It has been estimated that the trial on the present indictment will take about three months. If we had additional judges such a problem would not arise. Judge Follmer has a heavy work load and has scheduled trials involving other military installations in the southern end of the district. While the judge has no desire to try any particular case or to enter upon additional onerous and burdensome duties, the only way the present case can be conveniently disposed of is for the presiding judge to try it, or request that some other judge leave his post of duty and come into the district for three or four months. The consequent overburdening of another judge should not ordinarily be countenanced. See Curtis v. United States, supra, 91 F.Supp. at page 209; Cole v. Loew's Inc., supra, 76 F.Supp. at page 877; United States v. Buck, D.C.W.D.Mo.1938, 23 F.Supp. 503, 505; United States v. Murphy, D.C.W.D.Mo.1937, 19 F.Supp. 987, at page 990; Fieldcrest Dairies, Inc., v. City of Chicago, supra, 27 F.Supp. at page 260; Benedict v. Seiberling, supra, 17 F.2d at page 841; United States v. Valenti, supra, 120 F.Supp. at page 92. As to the law of the case, see TCF Film Corp. v. Gourley, 3 Cir., 1957, 240 F.2d 711.
The protection of the rights of litigants and their confidence in the integrity of the court is both a delicate and important matter, of which this court is fully aware. The court would have no hesitancy to disqualify itself if any bias or prejudice existed whether or not alleged in any affidavit. On the other hand the court is called upon to perform a duty and should not shirk it. As Mr. Justice Douglas speaking of the judiciary said in 'We the Judges' at 445, 'Respect and prestige do not grow suddenly; they are the products of time and experience. But they flourish when judges are independent and courageous.' In another setting a great writer of our generation, speaking of certain men in the law, observed that they had that touch of hardness about their minds which would not consent to sacrificing principle for the sake of general peace and calm.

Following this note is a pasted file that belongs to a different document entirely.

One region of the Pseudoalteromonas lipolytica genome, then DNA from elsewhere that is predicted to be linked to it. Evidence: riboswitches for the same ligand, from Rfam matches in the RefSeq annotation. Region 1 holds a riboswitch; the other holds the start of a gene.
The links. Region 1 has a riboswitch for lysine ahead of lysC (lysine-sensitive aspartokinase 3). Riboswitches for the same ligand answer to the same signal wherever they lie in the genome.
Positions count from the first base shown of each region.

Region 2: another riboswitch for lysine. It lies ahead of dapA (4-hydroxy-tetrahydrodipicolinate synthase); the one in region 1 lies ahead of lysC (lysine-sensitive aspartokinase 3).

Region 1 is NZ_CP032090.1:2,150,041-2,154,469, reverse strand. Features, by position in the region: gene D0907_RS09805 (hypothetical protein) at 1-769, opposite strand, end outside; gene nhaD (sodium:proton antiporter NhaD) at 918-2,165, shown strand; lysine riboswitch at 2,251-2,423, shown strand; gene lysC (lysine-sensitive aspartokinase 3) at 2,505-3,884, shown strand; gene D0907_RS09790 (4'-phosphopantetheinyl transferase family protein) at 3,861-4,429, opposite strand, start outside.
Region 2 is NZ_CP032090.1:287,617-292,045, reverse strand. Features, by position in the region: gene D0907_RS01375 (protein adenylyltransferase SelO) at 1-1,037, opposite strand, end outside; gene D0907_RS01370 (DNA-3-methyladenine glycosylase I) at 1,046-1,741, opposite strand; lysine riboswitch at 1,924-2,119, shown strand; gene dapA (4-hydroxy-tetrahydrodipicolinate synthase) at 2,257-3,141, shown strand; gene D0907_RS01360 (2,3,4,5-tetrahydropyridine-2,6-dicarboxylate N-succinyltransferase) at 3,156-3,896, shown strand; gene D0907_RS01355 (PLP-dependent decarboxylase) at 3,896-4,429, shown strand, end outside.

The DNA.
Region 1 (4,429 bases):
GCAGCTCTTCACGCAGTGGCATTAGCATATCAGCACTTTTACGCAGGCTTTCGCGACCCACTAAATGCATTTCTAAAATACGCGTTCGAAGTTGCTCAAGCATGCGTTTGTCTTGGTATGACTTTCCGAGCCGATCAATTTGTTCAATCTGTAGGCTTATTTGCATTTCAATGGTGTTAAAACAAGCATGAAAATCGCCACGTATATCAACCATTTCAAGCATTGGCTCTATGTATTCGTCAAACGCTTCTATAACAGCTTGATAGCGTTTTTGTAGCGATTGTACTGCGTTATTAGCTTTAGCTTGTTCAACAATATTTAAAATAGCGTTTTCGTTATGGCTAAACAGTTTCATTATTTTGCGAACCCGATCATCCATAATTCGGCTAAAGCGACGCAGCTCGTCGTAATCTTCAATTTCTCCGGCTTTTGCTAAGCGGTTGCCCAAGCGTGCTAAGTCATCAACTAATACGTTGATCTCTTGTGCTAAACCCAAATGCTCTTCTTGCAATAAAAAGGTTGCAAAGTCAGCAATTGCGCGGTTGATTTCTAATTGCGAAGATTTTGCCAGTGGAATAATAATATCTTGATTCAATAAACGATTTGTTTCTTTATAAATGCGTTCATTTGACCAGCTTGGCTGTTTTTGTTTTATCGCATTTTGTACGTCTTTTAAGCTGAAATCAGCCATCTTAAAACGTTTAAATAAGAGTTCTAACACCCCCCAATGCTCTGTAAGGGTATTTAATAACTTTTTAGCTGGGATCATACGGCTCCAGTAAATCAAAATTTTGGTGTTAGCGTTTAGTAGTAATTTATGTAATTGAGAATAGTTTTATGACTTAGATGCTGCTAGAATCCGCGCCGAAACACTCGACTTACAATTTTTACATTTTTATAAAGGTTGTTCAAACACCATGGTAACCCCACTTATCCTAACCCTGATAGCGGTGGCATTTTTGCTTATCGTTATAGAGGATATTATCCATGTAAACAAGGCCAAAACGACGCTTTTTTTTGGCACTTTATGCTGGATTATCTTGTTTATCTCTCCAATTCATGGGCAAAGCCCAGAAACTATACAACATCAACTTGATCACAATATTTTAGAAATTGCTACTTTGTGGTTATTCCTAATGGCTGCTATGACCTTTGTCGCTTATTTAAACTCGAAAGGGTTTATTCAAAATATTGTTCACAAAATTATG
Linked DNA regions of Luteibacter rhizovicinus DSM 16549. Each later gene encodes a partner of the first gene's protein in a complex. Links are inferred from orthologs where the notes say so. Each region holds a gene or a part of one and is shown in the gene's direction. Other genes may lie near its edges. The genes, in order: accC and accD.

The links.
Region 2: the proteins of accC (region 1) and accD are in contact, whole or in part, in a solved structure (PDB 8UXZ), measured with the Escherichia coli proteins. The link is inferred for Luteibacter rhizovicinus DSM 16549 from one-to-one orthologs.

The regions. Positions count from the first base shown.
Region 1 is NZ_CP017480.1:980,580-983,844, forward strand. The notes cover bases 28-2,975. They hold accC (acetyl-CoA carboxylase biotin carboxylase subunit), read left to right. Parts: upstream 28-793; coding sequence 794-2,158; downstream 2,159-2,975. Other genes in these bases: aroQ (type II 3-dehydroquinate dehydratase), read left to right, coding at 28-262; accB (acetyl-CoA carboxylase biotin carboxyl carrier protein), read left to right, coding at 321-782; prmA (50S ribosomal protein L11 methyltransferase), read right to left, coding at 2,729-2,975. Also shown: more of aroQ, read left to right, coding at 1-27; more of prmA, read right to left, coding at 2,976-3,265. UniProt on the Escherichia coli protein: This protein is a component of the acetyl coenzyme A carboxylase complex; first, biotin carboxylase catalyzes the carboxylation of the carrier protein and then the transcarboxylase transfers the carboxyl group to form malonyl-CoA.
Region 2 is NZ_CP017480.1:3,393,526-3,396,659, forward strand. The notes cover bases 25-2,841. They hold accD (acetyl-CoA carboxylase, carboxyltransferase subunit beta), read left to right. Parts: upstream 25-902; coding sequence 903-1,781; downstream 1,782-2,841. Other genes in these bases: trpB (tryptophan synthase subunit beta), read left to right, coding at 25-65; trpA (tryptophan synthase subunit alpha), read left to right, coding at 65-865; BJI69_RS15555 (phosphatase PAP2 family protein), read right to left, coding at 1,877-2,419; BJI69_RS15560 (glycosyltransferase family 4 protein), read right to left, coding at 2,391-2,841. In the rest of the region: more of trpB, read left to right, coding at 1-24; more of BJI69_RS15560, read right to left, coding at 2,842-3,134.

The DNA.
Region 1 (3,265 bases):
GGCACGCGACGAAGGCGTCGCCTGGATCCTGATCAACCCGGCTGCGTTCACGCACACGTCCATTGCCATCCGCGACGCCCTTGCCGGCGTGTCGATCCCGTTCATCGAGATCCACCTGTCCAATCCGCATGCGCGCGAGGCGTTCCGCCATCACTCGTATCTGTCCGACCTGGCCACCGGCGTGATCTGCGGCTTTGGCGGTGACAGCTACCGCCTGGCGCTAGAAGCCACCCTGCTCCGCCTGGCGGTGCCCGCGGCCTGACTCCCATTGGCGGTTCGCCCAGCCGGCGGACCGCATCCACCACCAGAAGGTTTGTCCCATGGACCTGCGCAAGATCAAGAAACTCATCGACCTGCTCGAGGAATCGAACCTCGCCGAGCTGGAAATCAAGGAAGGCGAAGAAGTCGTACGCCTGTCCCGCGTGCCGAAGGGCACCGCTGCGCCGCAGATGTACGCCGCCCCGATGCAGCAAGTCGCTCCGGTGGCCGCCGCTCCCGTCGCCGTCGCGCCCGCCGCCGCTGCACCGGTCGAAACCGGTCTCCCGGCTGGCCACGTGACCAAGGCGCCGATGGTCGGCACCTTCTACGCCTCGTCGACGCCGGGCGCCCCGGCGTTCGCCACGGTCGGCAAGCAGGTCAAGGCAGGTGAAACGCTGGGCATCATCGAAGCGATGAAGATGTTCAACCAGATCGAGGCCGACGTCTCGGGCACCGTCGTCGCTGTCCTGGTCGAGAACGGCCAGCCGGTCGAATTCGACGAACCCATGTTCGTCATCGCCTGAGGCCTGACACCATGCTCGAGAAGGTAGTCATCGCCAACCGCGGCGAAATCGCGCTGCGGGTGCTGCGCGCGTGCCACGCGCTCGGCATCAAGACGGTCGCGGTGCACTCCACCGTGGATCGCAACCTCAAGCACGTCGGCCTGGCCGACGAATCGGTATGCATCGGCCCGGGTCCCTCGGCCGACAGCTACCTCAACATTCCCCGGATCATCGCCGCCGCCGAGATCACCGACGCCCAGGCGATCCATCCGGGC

Defendant relying upon Berger v. United States, supra, 255 U.S at page 36, 41 S. Ct. at page 234, and we add Connelly v. United States, Dist. Ct. etc., 9 Cir., 1951, 191 F.2d 692, 693, Note 1, argues that failure of the judge to step aside may result in a writ of mandamus or prohibition, and we add, consequent delay, but see In re Chicago Rapid Transit Co., 7 Cir., 1953, 200 F.2d 341, at page 343, 33 A.L.R.2d 1360, discussing American Steel Barrel Co., supra, 230 U.S. at page 45, 33 S. Ct. 1010, and Skirvin v. Mesta, supra, 141 F.2d at page 671, and holding that denial of a motion to disqualify is not of itself an appealable order. In accord see Collier v. Picard, 6 Cir., 1956, 237 F.2d 234 and see Korer v. Hoffman, 7 Cir., 1954, 212 F.2d 211, 213, 45 A.L.R.2d 930, 'No logical reason appears why the refusal of a judge to disqualify falls into any different category than his refusal to dismiss a complaint for failure to state a cause upon which relief can be granted or to dismiss an indictment for failure to charge a criminal offense insofar as concerns the ability of an aggrieved party to obtain adequate relief upon appeal.' See Minnesota & Ontario Paper Co. v. Molyneaux, 8 Cir., 1934, 70 F.2d 545, 547; Cuddy v. Otis, supra, 33 F.2d at page 578; Hurd v. Letts, supra, D.C.Cir., 152 F.2d at page 122. The question was raised but undecided in In re Greene, supra, 160 F.2d at page 518, but see Gulf Research & Development Co. v. Leahy, 3 Cir., 1951, 193 F.2d 302, 303, 304, 305, affirmed by an equally divided court in 344 U.S. 861, 73 S. Ct. 102, 97 L. Ed. 668; see TCF Film Corp. v. Gourley, supra, 240 F.2d at page 714, Note 5, and LaBuy v. Howes Leather Co., 1957, 352 U.S. 249, at pages 254, 255 et seq., 77 S. Ct. 309, at page 313, 1 L. Ed. 2d 290, 'This is not to say that the conclusion we reach on the facts of this case is intended, or can be used, to authorize the indiscriminate use of prerogative writs as a means of reviewing interlocutory orders.' And see Gulf Research & Development Co. v. Harrison, 8 Cir., 1950, 185 F.2d 457, 459, and as to Connelly v. United States, Dist. Ct., supra, 191 F.2d 692, see Gladstein v. McLaughlin, 9 Cir., 1955, 230 F.2d 762, but see Pope J. at 764.
Based upon the foregoing we find that the affidavit and certificate were not timely or legally sufficient. Absent sufficient reason for disqualification, the affidavit and certificate and, because of statements therein, the brief of defendant's counsel (see Keown v. Hughes, supra, 265 F. at page 575; Green v. Elbert, 1891, 137 U.S. 615, 624, 11 S. Ct. 188, 34 L. Ed. 792; Flegenheimer v. United States, supra, 110 F.2d at page 381) will be stricken from the records of this court.
Defendant's motion will be denied.